In times of unparalleled uncertainty it is helpful to seek perspective. Reflecting on the COVID-19 induced shut down, I think of it as a storm with wind and rain blowing across a forest. The weak trees fall first. Then, as the wind and rain continues, other trees begin to come down. The longer the storm continues (and the more damage that occurs) makes the eventual recovery later and later before new growth can begin. This is perhaps the simplest analogy that I can use to illustrate what I’m seeing today.
In my opinion, the gross domestic product (GDP) and unemployment impacts of COVID-19 could prove to be more severe than what happened during the Great Depression in the 1930s. In 1929, the stock market crashed, then recovered, and then crashed again in the early 1930s1. Based on the DJIA Index, it took an investor in stocks nearly 25 years to get even with respect to the 1929 pre-cash price levels2. In essence, in my opinion, it really took WWII to get the economy going.
I was taught by my parents who were young adults during the Great Depression to keep 6-12months of living expenses set aside for unexpected events. How many people or companies have been doing that today?
How many corporations can continue if their revenues fall by 20%, 50%, or 75% and for how long? What is the impact of financial engineering (leverage) for corporations around the world? How long will oil stay under $40 a barrel and what will the impact be on drillers and producers? What about the airlines, cruise ships, or hotels? Or restaurants, bars, sporting events, or owners of real estate? What will be the impacts of tax revenues to states, counties, and federal governments? When will any of these areas get back to January 2020 levels?
Unlike the Great Depression of the 1930s, the government now has been quick to act and has provided significant amounts of liquidity for the economy3. The good news is that I believe the people in power understand the situation better and they have more tools to work with; but there are long-term consequences of these actions and there are short-term consequences of their mistakes.
Since bottoming in March 2020 the U.S. stock market is up 36%4 , the corporate longer-term bond market is up 20%5 , and the municipal bond market is up over 12%6. I believe these moves are largely because of the unprecedented amount of stimulus and liquidity being provided by the federal government. This is clearly the good news part of the equation, as the tools being provided appear to be having their intended effects. Alternatively, as for the bad news, it is my opinion that much of the Paycheck Protection Program monies have gone to individuals and companies that didn’t really need the money. Even more importantly, for the longer-term, the amount of debt and substantial increase in the money supply will have far ranging impacts.
While interest rates have been in a downtrend for over 35 years7, I believe this huge increase in the money supply and national debt could eventually lead to inflation and higher interest rates. U.S. Treasuries look expensive and, in my opinion, not worth the risk. Plus, the Federal Reserve has dropped short-term interest rates to next to nothing8 and is increasing the money supply by $4 trillion3. Should another stimulus package be approved in the currently talked about amount of $3 trillion, based on my calculation the U.S National Debt will soar to over $30 trillion next year.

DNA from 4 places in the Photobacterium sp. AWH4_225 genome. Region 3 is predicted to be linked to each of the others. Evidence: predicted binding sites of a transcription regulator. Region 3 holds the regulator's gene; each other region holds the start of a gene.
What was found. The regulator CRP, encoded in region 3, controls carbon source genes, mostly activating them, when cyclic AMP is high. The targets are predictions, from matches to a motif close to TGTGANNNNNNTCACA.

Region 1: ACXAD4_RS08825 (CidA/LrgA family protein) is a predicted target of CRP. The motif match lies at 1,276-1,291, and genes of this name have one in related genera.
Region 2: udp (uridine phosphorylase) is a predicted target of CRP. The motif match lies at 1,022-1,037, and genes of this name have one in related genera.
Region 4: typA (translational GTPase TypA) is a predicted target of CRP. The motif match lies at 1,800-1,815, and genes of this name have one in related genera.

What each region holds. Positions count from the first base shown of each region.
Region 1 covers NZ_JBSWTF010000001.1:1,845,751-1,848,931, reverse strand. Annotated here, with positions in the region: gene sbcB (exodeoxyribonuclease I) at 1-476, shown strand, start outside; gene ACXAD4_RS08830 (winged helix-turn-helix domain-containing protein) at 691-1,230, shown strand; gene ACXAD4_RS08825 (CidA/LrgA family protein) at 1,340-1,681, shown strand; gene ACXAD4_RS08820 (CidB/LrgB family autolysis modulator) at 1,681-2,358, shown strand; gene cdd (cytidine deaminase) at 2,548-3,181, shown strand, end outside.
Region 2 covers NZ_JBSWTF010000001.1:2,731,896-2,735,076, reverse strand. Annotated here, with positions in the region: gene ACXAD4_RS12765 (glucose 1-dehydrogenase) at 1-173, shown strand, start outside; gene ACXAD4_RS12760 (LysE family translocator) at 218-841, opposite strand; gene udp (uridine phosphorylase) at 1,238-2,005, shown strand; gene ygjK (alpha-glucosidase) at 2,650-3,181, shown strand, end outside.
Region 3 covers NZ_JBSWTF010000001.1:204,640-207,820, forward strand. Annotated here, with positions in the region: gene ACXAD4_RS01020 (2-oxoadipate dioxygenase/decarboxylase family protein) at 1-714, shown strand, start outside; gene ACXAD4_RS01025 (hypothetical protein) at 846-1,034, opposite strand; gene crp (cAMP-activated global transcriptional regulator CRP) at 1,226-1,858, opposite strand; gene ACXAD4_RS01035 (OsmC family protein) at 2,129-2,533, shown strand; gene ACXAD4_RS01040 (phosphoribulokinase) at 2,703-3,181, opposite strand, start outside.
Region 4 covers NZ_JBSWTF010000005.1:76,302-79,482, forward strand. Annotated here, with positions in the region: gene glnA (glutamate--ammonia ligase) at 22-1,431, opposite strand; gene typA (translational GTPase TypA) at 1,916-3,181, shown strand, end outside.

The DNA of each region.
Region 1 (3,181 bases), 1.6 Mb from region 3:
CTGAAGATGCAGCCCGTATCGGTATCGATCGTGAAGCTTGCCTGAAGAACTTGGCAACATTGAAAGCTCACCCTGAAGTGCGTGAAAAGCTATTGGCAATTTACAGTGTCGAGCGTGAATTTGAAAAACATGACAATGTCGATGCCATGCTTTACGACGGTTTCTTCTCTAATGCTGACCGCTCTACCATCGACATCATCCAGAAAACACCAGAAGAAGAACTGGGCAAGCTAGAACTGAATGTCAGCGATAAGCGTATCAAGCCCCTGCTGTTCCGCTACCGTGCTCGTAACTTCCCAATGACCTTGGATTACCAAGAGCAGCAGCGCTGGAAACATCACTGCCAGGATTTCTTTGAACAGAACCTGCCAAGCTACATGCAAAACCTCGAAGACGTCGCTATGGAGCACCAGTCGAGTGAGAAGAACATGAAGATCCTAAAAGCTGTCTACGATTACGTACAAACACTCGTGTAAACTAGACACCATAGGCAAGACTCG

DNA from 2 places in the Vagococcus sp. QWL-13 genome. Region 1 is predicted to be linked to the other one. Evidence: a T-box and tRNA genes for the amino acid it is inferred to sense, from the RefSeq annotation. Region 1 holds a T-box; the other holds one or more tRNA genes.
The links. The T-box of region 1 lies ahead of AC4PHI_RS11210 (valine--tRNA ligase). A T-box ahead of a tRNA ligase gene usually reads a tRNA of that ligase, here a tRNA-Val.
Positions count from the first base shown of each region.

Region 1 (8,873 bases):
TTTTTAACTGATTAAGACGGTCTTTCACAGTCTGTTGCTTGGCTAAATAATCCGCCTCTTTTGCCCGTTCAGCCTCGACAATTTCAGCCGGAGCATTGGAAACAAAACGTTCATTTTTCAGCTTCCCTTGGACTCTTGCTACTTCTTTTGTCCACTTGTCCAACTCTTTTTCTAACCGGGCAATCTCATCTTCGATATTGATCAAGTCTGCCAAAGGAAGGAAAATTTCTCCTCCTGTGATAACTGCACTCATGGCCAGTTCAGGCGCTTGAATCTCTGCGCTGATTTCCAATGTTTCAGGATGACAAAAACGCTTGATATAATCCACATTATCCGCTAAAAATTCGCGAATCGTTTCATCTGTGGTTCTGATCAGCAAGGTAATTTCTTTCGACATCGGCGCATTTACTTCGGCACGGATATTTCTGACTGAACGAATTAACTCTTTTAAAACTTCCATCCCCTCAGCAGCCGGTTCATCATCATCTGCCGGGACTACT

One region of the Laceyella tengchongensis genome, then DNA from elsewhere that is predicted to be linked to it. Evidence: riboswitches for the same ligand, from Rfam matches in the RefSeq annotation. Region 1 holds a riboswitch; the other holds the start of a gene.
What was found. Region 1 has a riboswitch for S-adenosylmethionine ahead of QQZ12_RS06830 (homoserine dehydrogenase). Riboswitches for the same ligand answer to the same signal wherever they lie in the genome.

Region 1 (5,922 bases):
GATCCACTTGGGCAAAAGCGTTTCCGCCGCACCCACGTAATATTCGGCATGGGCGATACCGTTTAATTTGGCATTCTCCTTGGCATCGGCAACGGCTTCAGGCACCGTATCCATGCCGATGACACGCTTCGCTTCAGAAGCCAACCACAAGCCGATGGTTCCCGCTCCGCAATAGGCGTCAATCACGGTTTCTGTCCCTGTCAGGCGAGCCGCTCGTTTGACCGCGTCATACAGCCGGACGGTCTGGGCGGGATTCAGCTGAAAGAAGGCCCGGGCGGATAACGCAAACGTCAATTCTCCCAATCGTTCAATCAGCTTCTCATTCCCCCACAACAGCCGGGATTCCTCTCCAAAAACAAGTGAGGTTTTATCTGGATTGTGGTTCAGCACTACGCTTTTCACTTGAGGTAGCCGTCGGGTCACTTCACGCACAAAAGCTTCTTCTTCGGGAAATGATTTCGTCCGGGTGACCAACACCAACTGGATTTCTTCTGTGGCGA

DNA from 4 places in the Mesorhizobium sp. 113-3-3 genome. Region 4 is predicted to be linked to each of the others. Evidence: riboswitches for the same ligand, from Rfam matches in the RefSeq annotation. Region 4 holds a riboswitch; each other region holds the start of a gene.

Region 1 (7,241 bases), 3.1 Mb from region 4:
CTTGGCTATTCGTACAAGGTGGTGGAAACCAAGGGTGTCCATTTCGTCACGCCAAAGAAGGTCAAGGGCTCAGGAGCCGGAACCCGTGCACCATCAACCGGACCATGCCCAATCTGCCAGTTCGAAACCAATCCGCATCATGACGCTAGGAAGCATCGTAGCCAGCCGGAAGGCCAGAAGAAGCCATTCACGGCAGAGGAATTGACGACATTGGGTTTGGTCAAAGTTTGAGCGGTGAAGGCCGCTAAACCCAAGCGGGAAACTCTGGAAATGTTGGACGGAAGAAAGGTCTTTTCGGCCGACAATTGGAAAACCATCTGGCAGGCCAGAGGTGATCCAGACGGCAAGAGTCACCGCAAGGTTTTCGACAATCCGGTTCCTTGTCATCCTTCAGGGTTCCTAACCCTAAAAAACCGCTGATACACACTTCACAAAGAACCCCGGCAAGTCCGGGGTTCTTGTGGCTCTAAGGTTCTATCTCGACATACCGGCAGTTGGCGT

Given this, I think that taxes at all levels are going to have to be increased significantly just to
survive – which will ultimately slow economic expansion. Also, should inflation rekindle, interest rates
will rise, further squeezing the government’s budget.
Twenty years ago our National Debt was a little over $5 trillion11. Next year I believe it may be
over $30 trillion. In studying the markets over the last 50 plus years, my knowledge tells me it is a ‘fool’s
game’ to try to time the market. However, I also think it is a ‘fool’s game’ to take more risk than is
necessary to meet your goals. I think now is the time to take lower equity risk, maintain cash reserves for
this year and to be tactical in asset allocation and security selection targeting a conservative return for the
next 1-3 years.
Contact us to discuss how Karpus Investment Management is helping our clients actively navigate these
1 Source: Bloomberg, historic DJIA Index returns 12/31/1928-12/30/1932.
2 Source: Bloomberg, historic DJIA Index returns 09/3/1929- 11/23/1954.
3 Coronavirus stimulus pkgs. https://www.wsj.com/articles/after-three-coronavirus-stimulus-packages-congress-is-already-preppingphase-four-11585483203
4 Source Bloomberg. SPX: S&P500 Index return 3/23/2020 to 5/27/2020.
5 Source Bloomberg. LQD: iShares Investment Grade Corporate Bond ETF return 3/19/2020 to 5/27/2020.
6 Source Bloomberg. LMT3TR Index: Bloomberg Barclays AMT-Free Long Continuous Municipal Index return 3/23/2020 to 5/27/2020.
7 Source: fred.stlouisfed.org. Effective Federal Funds Rate 1/1/1985-5/26/2020.8 Based on 3 month T-Bill rates as of 05/28/2020.
8 Based on 3 month T-Bill rates as of 05/28/2020.
10 February 2020- https://tradingeconomics.com/united-states/government-debt.